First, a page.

Over the last 30 years both annual precipitation and the frequency of one-day heavy precipitation events have increased. As the climate continues to change, these trends will continue and worsen. Vermont communities recognize that to be resilient they need to be aware of these risks and base their planning on future trends, rather than on how things have been in the past. Towns are beginning to use new tools and explore ways to improve communications among planning and conservation commissions, disaster preparedness experts, first responders and elected leaders so they can both prepare for what’s ahead and respond appropriately when the power of water surges again.

Gaye Symington, August 31, 2016

Michels: Farmland Access and Affordability

The Vermont Food Funders Network is a learning network of funders who provide grants or loans to strengthen the Vermont food system. The Vermont Food Funders Network focused its April meeting on farmland access and affordability. Many of Vermont’s older farmers are retiring, and new farmers are running farm enterprises which require different land configurations. And, even if appropriate land is available, can a farmer afford to lease or own it? We were joined by guests from the Intervale Center, the Vermont Housing and Conservation BoardLand for GoodDirt Capital Partners, and the Vermont Land Trust to discuss the role of philanthropy in helping farmers find suitable land and afford to lease or purchase it for their operations.

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Creating a Culture of Kindness, Human Dignity and Caring

Ellen Kahler, Executive Director of the Vermont Sustainable Jobs Fund, was awarded the inaugural Con Hogan Award for Creative, Entrepreneurial, Community Leadership in October, 2015. Here is an excerpt from her acceptance speech, words that seem especially meaningful in light of recent and upcoming events in Europe.

...Con’s passion has been about the quality of the human condition from a social service perspective. My passion has also been about the quality of the human condition, although from an economic perspective.

We’ve both come at our respective work by trying to change systems and structures.  The longer I do this work, the more convinced I am that we need to change the very foundation of our society and culture.  Fundamentally, we need to build a culture of care, kindness, abundance and connection, rather than perpetuating a culture of indifference, fear, scarcity and disconnection.

Cultivating a culture of kindness requires us to understand a fundamental truth – that we are interdependent. My life and leadership has been dependent upon many causes and conditions and people who have informed and influenced me, loved me and opened doors for me over the years. 

Let’s face it, we ultimately all want the same simple thing out of life – to be happy.

What enables real happiness in our lives?  Loving others and feeling loved by others, feeling a connection to others and to place, feeling worthy to be a human being, having the confidence that you can live your life with dignity and make a contribution to your family and community.  In short – happiness is generated when we get off “the me plan” and get on with “the we plan” as Sakyong Mipham Rinpoche likes to say. ...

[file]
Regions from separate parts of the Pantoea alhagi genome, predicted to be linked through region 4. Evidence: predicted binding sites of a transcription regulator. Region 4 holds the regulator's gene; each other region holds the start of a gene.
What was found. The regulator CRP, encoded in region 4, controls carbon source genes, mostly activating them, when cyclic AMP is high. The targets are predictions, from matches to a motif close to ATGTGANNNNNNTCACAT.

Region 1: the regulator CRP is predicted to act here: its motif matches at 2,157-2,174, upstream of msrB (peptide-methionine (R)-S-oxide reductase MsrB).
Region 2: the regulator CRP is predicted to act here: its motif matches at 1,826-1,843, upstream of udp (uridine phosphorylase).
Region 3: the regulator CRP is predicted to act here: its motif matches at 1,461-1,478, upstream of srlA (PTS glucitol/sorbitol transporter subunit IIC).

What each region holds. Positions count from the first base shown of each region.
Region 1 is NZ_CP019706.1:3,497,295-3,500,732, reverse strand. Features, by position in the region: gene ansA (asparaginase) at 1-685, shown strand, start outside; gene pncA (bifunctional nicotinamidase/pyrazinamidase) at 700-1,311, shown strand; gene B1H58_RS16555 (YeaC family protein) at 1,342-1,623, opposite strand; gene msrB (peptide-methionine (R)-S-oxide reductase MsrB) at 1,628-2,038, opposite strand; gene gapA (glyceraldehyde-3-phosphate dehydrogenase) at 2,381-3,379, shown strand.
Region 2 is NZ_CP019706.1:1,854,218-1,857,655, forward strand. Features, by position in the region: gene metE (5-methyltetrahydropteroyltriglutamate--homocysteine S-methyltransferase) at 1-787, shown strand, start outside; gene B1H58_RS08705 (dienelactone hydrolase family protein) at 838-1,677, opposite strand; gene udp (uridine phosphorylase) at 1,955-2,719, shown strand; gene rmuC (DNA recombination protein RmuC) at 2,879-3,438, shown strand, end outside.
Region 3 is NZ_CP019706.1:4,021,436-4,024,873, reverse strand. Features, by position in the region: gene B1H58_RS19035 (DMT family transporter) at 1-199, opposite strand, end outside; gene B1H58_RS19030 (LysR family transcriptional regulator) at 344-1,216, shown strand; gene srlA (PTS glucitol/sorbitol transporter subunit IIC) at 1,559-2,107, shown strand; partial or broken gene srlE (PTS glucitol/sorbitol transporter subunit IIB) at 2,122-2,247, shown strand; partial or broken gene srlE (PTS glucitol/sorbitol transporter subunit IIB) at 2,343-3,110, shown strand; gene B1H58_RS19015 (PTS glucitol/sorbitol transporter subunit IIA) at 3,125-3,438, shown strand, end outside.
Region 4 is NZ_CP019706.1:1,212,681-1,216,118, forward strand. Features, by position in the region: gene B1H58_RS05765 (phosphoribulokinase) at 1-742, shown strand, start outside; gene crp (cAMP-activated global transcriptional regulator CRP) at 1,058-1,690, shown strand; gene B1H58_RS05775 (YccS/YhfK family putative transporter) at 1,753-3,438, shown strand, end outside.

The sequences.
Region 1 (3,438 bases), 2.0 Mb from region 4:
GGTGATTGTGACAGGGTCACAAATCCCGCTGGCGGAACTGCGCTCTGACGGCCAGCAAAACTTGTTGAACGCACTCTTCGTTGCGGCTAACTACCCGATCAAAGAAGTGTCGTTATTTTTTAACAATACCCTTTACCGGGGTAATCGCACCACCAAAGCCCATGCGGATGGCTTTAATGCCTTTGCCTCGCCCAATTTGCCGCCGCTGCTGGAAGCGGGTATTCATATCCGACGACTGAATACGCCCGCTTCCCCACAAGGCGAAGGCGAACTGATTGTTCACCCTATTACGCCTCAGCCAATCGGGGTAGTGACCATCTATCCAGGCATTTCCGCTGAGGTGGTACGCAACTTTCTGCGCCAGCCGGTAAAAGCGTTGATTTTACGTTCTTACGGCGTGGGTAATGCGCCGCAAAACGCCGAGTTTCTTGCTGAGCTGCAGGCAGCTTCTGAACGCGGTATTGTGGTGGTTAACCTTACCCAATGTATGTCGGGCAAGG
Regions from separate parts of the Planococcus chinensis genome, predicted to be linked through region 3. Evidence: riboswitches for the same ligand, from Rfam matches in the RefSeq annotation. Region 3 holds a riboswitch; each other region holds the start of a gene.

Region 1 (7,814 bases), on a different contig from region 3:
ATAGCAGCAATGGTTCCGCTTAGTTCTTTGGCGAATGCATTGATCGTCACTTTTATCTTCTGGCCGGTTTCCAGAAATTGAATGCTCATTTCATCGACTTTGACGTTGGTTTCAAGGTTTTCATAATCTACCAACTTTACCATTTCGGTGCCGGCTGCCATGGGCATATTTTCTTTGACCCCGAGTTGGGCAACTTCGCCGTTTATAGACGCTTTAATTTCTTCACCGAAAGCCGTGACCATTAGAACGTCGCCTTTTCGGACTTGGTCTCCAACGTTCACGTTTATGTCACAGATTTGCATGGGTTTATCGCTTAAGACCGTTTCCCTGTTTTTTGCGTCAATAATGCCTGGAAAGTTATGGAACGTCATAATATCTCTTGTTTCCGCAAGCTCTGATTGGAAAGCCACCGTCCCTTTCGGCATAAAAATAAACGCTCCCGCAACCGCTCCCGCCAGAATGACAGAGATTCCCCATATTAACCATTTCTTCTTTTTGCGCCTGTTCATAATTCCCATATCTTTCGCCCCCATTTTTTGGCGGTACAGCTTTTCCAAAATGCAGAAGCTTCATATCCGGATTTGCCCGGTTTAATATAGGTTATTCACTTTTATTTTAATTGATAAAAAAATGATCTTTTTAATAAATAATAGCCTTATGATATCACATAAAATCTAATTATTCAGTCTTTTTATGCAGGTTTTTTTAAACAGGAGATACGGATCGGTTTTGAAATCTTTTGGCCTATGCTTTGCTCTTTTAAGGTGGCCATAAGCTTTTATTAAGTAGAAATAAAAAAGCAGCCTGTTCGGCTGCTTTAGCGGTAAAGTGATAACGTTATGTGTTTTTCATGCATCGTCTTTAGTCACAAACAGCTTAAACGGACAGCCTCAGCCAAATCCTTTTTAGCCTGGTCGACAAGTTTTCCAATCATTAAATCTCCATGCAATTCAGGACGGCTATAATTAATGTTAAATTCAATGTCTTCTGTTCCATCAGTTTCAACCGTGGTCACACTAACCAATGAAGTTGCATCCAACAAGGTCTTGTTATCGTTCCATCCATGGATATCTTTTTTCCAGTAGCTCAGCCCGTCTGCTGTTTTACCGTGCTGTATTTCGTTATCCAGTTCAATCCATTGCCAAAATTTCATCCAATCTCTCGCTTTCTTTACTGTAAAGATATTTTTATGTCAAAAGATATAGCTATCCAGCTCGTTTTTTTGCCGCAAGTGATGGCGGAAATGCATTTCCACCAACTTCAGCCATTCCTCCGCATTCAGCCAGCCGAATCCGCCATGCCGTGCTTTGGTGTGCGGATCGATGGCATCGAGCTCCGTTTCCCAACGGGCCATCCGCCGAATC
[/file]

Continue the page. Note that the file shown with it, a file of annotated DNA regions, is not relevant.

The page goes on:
Sometimes the “we plan” is hard to focus on because we are facing a lot of uncertainty. Climate change, shrinking state budgets and rising health care and social safety net costs, increasing opiate addiction, physical – mental – sexual abuse, random mass shootings, the largest income inequality we’ve ever faced as a nation. There are so many other issues I could name and it’s easy to feel despair.

I invite you to consider how our culture of fear and greed has been built and what this has led to.  And then think about the desire we all have to be happy and to live from a place of hope and optimism for the future.  What will most enable that?  Will a culture of fear and greed lead us to be happy or to solve the incredibly complex challenges we face as a species today?  Or do we need a culture of kindness to help us get to happiness and a feeling of all-rightness.

I think we need to have a conversation about re-defining wealth in this country.  We need to shift the definition of wealth from a level of accumulated money to a feeling of well-being. A feeling that you have “enough.”  What would that take?  What would the metrics be to gauge kindness, care and enough-ness in our society?

Just think about it, if a person has a sense of well-being and “enough-ness” and lives in a culture that reinforces this, then that person will want that same feeling of “enough-ness” for others. It just works that way. How might that affect our societal structures? Our human services system, our economic system, and how we treat and interact with the planet and other beings who call earth home?

... As Vermonters, we are well on our way towards creating this culture of kindness, human dignity, and caring for others and our planet. The question is, how do we expand this so that there are more of us living and acting this way?

Whether your view is from a social service, economic, environmental or other perspective, remember the power you possess to affect real change.  Within each moment contains the possibility that our actions can be sufficient to shift the scales towards kindness, equity, inclusion, and happiness.